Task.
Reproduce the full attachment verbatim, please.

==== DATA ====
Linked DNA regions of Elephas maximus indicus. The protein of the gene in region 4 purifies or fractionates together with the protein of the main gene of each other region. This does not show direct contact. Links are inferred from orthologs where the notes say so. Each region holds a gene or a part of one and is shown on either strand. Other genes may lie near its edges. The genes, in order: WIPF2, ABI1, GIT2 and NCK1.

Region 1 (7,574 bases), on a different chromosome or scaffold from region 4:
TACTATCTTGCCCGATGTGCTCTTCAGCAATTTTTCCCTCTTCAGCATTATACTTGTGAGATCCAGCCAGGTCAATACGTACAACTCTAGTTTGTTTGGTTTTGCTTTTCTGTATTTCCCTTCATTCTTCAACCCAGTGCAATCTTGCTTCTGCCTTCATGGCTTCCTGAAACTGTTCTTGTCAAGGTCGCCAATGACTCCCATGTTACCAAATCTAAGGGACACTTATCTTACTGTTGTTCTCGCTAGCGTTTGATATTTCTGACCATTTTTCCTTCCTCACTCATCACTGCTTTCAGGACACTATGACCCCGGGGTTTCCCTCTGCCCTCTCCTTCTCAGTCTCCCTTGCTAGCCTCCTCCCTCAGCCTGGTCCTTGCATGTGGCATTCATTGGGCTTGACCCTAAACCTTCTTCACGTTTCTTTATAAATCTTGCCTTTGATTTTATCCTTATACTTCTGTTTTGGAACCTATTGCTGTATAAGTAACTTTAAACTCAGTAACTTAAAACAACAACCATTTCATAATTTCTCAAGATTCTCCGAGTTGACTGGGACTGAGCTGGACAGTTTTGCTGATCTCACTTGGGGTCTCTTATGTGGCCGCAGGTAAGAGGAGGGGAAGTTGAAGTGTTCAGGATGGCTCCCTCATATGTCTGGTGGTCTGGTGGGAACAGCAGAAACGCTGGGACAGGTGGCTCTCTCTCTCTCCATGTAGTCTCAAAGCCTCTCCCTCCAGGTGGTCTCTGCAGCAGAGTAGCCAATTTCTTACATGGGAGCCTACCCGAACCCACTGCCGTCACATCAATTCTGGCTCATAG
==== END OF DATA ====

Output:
Linked DNA regions of Elephas maximus indicus. The protein of the gene in region 4 purifies or fractionates together with the protein of the main gene of each other region. This does not show direct contact. Links are inferred from orthologs where the notes say so. Each region holds a gene or a part of one and is shown on either strand. Other genes may lie near its edges. The genes, in order: WIPF2, ABI1, GIT2 and NCK1.

Region 1 (7,574 bases), on a different chromosome or scaffold from region 4:
TACTATCTTGCCCGATGTGCTCTTCAGCAATTTTTCCCTCTTCAGCATTATACTTGTGAGATCCAGCCAGGTCAATACGTACAACTCTAGTTTGTTTGGTTTTGCTTTTCTGTATTTCCCTTCATTCTTCAACCCAGTGCAATCTTGCTTCTGCCTTCATGGCTTCCTGAAACTGTTCTTGTCAAGGTCGCCAATGACTCCCATGTTACCAAATCTAAGGGACACTTATCTTACTGTTGTTCTCGCTAGCGTTTGATATTTCTGACCATTTTTCCTTCCTCACTCATCACTGCTTTCAGGACACTATGACCCCGGGGTTTCCCTCTGCCCTCTCCTTCTCAGTCTCCCTTGCTAGCCTCCTCCCTCAGCCTGGTCCTTGCATGTGGCATTCATTGGGCTTGACCCTAAACCTTCTTCACGTTTCTTTATAAATCTTGCCTTTGATTTTATCCTTATACTTCTGTTTTGGAACCTATTGCTGTATAAGTAACTTTAAACTCAGTAACTTAAAACAACAACCATTTCATAATTTCTCAAGATTCTCCGAGTTGACTGGGACTGAGCTGGACAGTTTTGCTGATCTCACTTGGGGTCTCTTATGTGGCCGCAGGTAAGAGGAGGGGAAGTTGAAGTGTTCAGGATGGCTCCCTCATATGTCTGGTGGTCTGGTGGGAACAGCAGAAACGCTGGGACAGGTGGCTCTCTCTCTCTCCATGTAGTCTCAAAGCCTCTCCCTCCAGGTGGTCTCTGCAGCAGAGTAGCCAATTTCTTACATGGGAGCCTACCCGAACCCACTGCCGTCACATCAATTCTGGCTCATAG